Recreating advanced Enum types in Typescript

Nitzan Hen
The Startup
Published in
9 min readApr 25, 2020

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Coming into the web development scene from a pure object-oriented programming perspective, over the past year I’ve had to find alternatives to many features and patterns cardinal to OOP programming, but lacking a good implementation in Javascript — e.g. private/protected accessors, or abstract classes. Discovering Typescript helped with many of those, but since Typescript is built on top of (and eventually compiles to) Javascript, it cannot compare to a “true” OOP environment.

While I’ve come to know Javascript’s patterns better over time, and grow more fond of it, one important entity that remained problematic was high-level enums; in languages like Java, or the more progressive Kotlin, enum types have advanced implementations, which allow the programmer to add convenient features — such as custom properties and methods, instance or static.

In this article I’ll be writing about my research on enums and enum patterns in Typescript, and my experience with recreating them. In a followup article, I’ll be doing the same with enums in Javascript — researching which led me down an adventure to the language’s deeper APIs an mechanics.

But what exactly are enums?

In essence, enums (or enumeration types, to be more descriptive) can be thought of like a class, all the instances of which are predetermined and declared statically. They are useful for cases where you have a certain type, which might otherwise be implemented using an object, a TS interface or a class — but you know exactly what its instances are going to be at compile time, before even building the project. In such cases, enums provide enforcement — you give yourself the assurance that another programmer cannot accidentally assign invalid values to those fields — and improve overall readability.

Some example where it may be useful are:

  • Modeling options of a property which may only have one of a few select properties: for example, the CSS ‘position’ property may only be one of five known options (static, relative, fixed, absolute or sticky). If we wanted to make sure the programmer cannot programmatically change the position property of an element, for example, to “Javascript”, or to any value other than the five valid values, we could define an enum, and call it Position, for example.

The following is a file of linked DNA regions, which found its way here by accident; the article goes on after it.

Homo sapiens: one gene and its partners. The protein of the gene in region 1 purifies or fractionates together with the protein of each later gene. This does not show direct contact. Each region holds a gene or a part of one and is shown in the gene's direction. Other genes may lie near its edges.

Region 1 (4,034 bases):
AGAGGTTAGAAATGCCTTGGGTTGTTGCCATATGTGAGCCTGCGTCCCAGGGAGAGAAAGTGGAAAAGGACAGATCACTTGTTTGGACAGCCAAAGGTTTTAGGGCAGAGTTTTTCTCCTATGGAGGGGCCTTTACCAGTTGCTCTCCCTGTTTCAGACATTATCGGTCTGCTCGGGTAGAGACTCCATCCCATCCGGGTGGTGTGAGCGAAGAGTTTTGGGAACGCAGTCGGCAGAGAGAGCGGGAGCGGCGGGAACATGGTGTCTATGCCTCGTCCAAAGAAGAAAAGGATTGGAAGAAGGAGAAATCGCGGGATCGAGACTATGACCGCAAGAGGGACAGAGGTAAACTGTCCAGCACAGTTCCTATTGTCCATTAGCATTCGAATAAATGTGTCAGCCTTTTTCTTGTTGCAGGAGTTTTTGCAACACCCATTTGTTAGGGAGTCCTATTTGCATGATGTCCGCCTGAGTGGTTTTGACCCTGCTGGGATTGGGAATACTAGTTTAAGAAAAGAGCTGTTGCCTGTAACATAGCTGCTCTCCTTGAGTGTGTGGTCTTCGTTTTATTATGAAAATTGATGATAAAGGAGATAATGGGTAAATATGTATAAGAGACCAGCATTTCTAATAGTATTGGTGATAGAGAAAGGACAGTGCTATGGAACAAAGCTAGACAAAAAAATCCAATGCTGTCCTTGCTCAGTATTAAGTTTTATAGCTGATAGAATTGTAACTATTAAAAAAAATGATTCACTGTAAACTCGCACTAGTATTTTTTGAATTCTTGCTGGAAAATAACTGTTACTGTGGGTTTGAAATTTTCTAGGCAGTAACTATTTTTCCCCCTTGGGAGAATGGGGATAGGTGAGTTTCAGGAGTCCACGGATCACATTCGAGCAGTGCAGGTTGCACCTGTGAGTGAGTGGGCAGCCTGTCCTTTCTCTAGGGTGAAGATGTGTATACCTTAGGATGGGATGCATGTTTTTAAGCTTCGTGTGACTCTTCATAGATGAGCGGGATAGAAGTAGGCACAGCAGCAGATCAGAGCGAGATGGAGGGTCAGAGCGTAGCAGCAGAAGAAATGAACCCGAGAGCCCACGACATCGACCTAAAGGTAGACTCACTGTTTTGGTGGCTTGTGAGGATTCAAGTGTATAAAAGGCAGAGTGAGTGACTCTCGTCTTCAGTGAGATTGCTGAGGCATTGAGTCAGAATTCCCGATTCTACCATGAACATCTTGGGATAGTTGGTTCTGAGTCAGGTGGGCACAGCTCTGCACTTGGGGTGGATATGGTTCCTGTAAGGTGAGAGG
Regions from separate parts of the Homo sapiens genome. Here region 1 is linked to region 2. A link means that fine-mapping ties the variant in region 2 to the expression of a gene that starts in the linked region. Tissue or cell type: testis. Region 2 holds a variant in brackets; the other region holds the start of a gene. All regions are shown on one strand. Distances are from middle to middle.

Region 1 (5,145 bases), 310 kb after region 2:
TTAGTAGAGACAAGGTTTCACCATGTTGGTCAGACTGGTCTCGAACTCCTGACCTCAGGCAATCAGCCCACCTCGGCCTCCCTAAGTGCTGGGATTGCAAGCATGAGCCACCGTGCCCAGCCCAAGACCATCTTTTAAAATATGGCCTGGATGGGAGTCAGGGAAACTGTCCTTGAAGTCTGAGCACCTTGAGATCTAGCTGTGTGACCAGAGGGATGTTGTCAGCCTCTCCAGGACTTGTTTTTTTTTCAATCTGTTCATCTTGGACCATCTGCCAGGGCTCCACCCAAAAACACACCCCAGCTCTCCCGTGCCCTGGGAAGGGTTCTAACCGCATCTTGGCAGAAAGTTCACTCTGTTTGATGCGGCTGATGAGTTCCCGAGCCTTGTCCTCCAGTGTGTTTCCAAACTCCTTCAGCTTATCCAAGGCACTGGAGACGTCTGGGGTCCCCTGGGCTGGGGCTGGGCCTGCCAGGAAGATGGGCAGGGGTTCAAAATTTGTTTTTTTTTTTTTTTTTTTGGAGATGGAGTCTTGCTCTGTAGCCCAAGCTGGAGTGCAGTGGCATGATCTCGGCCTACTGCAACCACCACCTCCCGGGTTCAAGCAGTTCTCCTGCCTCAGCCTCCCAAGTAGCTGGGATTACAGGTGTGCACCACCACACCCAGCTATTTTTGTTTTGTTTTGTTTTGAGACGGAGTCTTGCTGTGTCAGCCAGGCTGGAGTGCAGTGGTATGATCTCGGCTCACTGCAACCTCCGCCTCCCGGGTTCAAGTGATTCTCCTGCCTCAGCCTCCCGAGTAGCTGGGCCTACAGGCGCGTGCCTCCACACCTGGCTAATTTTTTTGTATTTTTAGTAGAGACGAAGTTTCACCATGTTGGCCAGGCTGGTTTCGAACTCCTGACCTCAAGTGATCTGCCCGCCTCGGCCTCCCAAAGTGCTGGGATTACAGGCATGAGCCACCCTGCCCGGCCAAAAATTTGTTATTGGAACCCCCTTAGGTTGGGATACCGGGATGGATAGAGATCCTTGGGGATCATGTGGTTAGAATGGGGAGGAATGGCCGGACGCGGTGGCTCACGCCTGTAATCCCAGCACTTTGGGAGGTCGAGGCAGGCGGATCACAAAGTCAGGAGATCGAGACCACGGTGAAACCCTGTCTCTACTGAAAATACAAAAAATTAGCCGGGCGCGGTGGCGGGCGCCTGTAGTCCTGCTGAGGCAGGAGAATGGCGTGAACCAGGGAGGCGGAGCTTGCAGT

In fact, the enum type could be helpful for many CSS properties — such as display, text-align, text-decoration, direction and many more. Many errors could be prevented, even before compiling, by defining enum types and forcing the programmer to set the field to one of the values provided by them; it also improves the brevity of the code.
    Generalizing this example, enums can be quite helpful when creating APIs or libraries purposed for other programmers — they prevent them (and you, too) from passing invalid values to fields that have only a few possible options.
  • Static themes of an app: say you’re building an app which has a light theme and a dark theme, as well as an older “classic” theme. Each theme has its own set of colors (primary, secondary, text colors, etc.) as well as, perhaps, a short description of the theme displayed on the theme selection section, and maybe some other properties. However, these themes, their color palette and their description included, are static — the colors don’t change at runtime (in this particular app; apps with dynamic themes are a different case).
    In this case, it would be wise to use an enum — like a normal Theme class or interface, it encapsulates the data of each theme instance under a unified pattern (the class or interface), which — if exposed correctly — all components in the app can access, but does not allow the creation of new Theme objects at runtime, nor change the existing instances’ properties (by default; properties can optionally be made mutable, as will be explained later on).
  • Logic/data concerns: consider an app dealing with planets in the solar system. Those will have known properties for planet mass, radius, average distance from the sun, etc. We might also want methods to determine the fraction of an orbit of a given planet around the sun, or the minimum distance between a given planet to another planet. Our planets, of course, are a static collection — no planets are added or removed at runtime, and their property values don’t change. Therefore, using an enum is ideal for them — named Planets, for example.

Using the examples above, we can form a list of features that a sufficient enum implementation must have: